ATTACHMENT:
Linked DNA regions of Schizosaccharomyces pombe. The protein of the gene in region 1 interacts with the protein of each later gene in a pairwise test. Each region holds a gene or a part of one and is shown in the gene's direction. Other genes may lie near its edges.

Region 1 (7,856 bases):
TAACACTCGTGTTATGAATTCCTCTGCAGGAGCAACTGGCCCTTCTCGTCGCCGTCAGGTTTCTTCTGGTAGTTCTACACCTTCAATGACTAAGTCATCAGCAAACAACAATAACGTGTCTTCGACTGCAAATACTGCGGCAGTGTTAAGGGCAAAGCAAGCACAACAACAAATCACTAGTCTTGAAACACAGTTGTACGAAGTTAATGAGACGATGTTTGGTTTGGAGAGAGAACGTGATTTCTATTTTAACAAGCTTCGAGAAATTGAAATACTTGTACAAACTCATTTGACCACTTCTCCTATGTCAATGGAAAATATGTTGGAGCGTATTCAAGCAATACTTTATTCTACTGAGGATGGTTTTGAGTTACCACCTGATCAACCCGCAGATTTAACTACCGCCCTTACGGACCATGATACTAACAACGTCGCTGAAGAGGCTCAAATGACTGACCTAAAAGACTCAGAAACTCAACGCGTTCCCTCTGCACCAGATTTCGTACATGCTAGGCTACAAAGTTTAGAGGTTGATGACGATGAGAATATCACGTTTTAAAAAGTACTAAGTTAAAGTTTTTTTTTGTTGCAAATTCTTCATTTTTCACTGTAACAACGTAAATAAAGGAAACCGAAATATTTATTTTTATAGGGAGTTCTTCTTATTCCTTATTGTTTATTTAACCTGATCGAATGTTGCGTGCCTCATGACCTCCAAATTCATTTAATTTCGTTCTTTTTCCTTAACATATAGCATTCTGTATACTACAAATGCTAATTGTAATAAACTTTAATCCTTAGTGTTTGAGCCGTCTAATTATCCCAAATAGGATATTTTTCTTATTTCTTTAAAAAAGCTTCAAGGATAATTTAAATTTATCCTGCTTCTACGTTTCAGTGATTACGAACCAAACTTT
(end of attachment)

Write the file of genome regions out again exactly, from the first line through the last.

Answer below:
Linked DNA regions of Schizosaccharomyces pombe. The protein of the gene in region 1 interacts with the protein of each later gene in a pairwise test. Each region holds a gene or a part of one and is shown in the gene's direction. Other genes may lie near its edges.

Region 1 (7,856 bases):
TAACACTCGTGTTATGAATTCCTCTGCAGGAGCAACTGGCCCTTCTCGTCGCCGTCAGGTTTCTTCTGGTAGTTCTACACCTTCAATGACTAAGTCATCAGCAAACAACAATAACGTGTCTTCGACTGCAAATACTGCGGCAGTGTTAAGGGCAAAGCAAGCACAACAACAAATCACTAGTCTTGAAACACAGTTGTACGAAGTTAATGAGACGATGTTTGGTTTGGAGAGAGAACGTGATTTCTATTTTAACAAGCTTCGAGAAATTGAAATACTTGTACAAACTCATTTGACCACTTCTCCTATGTCAATGGAAAATATGTTGGAGCGTATTCAAGCAATACTTTATTCTACTGAGGATGGTTTTGAGTTACCACCTGATCAACCCGCAGATTTAACTACCGCCCTTACGGACCATGATACTAACAACGTCGCTGAAGAGGCTCAAATGACTGACCTAAAAGACTCAGAAACTCAACGCGTTCCCTCTGCACCAGATTTCGTACATGCTAGGCTACAAAGTTTAGAGGTTGATGACGATGAGAATATCACGTTTTAAAAAGTACTAAGTTAAAGTTTTTTTTTGTTGCAAATTCTTCATTTTTCACTGTAACAACGTAAATAAAGGAAACCGAAATATTTATTTTTATAGGGAGTTCTTCTTATTCCTTATTGTTTATTTAACCTGATCGAATGTTGCGTGCCTCATGACCTCCAAATTCATTTAATTTCGTTCTTTTTCCTTAACATATAGCATTCTGTATACTACAAATGCTAATTGTAATAAACTTTAATCCTTAGTGTTTGAGCCGTCTAATTATCCCAAATAGGATATTTTTCTTATTTCTTTAAAAAAGCTTCAAGGATAATTTAAATTTATCCTGCTTCTACGTTTCAGTGATTACGAACCAAACTTT